Medication errors can be harmful and even deadly. Hospitals and other health care facilities have safeguards to help prevent them. So do pharmacies. However, people are human. They get rushed or tired and sometimes don't pay as much attention to the medications they're dispensing or administering as they should.
In a rare show of bipartisanship, the U.S. Senate voted unanimously to pass the Department of Veterans Affairs Provider Accountability Act. The proposed law would prohibit the VA from "enter[ing] into a settlement agreement relating to an adverse action" that would "conceal a serious medical error or a lapse in generally-accepted standards of clinical practice." It would also require the department to report these disciplinary actions to state licensing boards as well as the National Practitioner Data Bank.
Many people choose to have cosmetic surgery over the holidays when they can take a couple of weeks off to heal. The rate of noninvasive cosmetic procedures also rises over the holidays because people want to look their best at gatherings of family and friends who haven't seen them for a while.
One reason people are living longer than ever is that medications are available to treat high blood pressure, high cholesterol, diabetes and a host of other conditions that killed many of our ancestors before they reached what we now consider the "senior years."
If you go to an emergency room (ER) or take a loved one there, you likely aren't expecting the same level of personalized care that you receive in your doctor's office or if you checked in for a scheduled hospital stay. However, emergency room patients are entitled to a specific standard of care. When that doesn't occur and a patient is further injured or sickened as a result, legal action may be warranted.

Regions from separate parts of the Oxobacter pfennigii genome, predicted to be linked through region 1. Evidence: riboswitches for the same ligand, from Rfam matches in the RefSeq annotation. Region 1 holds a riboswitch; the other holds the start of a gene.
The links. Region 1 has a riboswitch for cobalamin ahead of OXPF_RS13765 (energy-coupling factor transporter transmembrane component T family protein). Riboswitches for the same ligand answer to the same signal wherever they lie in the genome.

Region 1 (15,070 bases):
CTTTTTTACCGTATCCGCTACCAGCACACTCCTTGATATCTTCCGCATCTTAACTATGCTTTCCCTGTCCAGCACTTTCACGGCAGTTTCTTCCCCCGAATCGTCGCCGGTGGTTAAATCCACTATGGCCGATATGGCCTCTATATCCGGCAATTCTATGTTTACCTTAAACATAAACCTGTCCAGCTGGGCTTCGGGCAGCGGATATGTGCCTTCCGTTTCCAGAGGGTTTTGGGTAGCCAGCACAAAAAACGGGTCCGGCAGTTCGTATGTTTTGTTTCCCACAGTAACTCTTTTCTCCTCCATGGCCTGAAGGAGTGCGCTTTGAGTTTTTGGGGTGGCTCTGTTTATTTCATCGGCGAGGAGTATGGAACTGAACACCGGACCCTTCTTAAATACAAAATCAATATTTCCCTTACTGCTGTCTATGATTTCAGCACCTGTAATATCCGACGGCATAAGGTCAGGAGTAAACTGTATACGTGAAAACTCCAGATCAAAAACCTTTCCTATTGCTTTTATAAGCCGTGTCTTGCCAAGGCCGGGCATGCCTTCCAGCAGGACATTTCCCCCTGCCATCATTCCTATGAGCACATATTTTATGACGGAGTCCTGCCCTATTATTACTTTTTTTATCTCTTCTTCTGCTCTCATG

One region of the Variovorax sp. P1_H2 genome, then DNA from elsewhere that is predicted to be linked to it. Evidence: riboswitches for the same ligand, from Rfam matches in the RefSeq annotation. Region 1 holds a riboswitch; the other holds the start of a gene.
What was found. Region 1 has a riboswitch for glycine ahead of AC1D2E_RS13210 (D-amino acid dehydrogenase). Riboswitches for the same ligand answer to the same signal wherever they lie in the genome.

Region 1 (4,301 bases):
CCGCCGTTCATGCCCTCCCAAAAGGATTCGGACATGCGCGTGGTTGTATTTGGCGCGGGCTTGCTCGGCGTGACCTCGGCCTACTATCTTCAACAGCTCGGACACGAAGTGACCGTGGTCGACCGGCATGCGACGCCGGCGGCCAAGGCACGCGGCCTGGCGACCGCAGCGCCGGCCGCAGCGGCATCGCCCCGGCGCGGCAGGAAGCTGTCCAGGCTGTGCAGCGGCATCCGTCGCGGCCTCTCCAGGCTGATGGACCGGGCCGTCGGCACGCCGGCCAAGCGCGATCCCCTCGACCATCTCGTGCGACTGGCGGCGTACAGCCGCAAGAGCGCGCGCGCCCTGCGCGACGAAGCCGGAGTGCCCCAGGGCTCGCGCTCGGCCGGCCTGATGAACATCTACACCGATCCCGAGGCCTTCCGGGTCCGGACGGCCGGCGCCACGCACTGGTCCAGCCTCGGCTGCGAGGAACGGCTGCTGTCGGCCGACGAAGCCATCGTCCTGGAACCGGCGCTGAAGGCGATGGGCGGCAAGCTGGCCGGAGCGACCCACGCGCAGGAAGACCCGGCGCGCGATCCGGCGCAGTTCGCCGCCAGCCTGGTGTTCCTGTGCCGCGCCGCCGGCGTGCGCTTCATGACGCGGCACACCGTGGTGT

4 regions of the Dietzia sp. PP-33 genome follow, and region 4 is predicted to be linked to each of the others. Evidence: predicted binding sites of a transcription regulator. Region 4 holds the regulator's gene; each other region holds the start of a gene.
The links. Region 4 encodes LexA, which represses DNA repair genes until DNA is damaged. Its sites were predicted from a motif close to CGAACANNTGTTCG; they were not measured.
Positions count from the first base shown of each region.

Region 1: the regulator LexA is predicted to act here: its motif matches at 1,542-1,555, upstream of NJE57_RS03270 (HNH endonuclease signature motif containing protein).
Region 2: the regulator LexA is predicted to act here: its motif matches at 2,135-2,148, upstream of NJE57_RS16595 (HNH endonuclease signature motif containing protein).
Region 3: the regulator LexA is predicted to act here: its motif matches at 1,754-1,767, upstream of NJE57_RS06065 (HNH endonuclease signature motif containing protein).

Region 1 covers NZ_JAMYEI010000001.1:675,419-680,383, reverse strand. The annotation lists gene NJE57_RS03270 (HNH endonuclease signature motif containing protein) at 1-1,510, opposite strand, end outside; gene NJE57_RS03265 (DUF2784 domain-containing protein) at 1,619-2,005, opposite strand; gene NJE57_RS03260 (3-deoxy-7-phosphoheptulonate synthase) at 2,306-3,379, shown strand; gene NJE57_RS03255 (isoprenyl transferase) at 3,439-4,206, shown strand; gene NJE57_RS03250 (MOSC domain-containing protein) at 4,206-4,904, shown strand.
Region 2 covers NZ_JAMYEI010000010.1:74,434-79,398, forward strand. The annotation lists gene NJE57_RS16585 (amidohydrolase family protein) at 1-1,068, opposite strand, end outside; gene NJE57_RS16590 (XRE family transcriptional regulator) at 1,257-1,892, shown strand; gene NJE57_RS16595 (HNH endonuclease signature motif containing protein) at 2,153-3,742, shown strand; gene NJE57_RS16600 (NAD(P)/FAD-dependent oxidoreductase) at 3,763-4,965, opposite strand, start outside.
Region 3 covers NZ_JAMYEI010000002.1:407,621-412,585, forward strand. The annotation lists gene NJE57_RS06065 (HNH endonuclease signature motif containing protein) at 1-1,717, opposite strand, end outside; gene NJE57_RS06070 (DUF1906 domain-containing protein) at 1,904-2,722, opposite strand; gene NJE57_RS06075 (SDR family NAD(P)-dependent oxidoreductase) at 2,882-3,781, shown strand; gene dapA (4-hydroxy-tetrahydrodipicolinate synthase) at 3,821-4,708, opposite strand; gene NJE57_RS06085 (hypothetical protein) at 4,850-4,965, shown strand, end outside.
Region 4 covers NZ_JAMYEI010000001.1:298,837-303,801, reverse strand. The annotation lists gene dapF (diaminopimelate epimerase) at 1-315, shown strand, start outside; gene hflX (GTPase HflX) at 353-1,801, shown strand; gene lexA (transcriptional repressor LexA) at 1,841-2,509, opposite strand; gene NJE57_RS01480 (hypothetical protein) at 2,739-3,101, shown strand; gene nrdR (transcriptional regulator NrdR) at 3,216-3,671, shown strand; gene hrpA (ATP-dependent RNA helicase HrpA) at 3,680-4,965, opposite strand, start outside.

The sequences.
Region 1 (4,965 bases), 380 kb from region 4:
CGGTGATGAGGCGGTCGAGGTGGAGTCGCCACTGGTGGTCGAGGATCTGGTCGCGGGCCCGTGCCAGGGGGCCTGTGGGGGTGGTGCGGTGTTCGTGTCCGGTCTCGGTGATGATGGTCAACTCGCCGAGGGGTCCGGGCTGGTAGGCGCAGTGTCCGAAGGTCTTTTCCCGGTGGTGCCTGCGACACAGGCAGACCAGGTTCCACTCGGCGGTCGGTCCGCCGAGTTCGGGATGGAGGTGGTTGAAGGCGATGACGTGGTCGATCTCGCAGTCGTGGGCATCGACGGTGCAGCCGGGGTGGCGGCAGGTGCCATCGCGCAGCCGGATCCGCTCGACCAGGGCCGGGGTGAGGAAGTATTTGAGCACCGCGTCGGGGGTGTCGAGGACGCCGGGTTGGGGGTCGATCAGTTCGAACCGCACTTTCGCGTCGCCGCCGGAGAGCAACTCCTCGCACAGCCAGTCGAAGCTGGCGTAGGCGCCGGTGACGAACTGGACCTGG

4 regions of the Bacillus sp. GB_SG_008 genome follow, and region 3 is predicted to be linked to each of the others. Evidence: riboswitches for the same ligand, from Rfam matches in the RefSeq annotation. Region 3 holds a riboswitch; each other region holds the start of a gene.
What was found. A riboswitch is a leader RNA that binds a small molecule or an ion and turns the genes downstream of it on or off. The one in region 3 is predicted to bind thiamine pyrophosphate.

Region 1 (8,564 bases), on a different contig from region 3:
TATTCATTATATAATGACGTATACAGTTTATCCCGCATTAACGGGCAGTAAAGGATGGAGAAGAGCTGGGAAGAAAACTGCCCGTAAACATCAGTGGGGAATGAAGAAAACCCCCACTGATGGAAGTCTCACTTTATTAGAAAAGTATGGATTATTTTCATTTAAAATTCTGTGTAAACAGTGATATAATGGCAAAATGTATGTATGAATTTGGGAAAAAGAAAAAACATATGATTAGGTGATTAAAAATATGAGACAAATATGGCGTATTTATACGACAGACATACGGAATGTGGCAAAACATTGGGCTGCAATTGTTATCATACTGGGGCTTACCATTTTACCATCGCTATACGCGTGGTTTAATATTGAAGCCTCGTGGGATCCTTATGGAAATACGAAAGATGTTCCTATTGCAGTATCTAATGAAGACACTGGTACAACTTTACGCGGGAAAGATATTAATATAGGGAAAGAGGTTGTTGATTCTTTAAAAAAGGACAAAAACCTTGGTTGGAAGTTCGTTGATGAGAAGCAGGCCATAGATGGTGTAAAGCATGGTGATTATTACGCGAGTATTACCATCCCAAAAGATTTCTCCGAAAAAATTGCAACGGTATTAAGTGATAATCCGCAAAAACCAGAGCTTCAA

Strokes are the leading cause of serious, long-term disability and the third leading cause of death in this country. People who are fortunate enough to survive a stroke are often left paralyzed -- typically on one side of their body. Many stroke survivors' ability to speak is impaired.
As patients, it's ultimately our responsibility to make the decision about whether or how a medical condition will be treated. However, we have to be able to give "informed consent." That's where the doctor's responsibility comes in.
One of the many fears that patients have before surgery is that the anesthesia might wear off too soon, and they'll wake up during the procedure. The phenomenon of "anesthetic awareness" is relatively rare (although exact numbers vary widely depending on which study you look at). Not surprisingly, it's more common in surgeries where smaller amounts of anesthesia are used -- such as in emergency C-sections.
Babies who are twins, triplets and quadruplets sometimes have to spend time in the hospital's neonatal intensive care unit (NICU) because they are underweight or have other health issues. If they're born prematurely, their parents may not have chosen names for them yet. In some religions, such as Judaism, parents don't announce a child's name for a specific period after they're born.
One Army sergeant who was wounded while serving in Iraq is using what are likely his final months of life to fight for the right of active duty service members to sue the government for medical malpractice. They are currently prohibited from suing for malpractice or negligence of any kind because of the Feres Doctrine. It's named for a U.S. Supreme Court decision from 1950.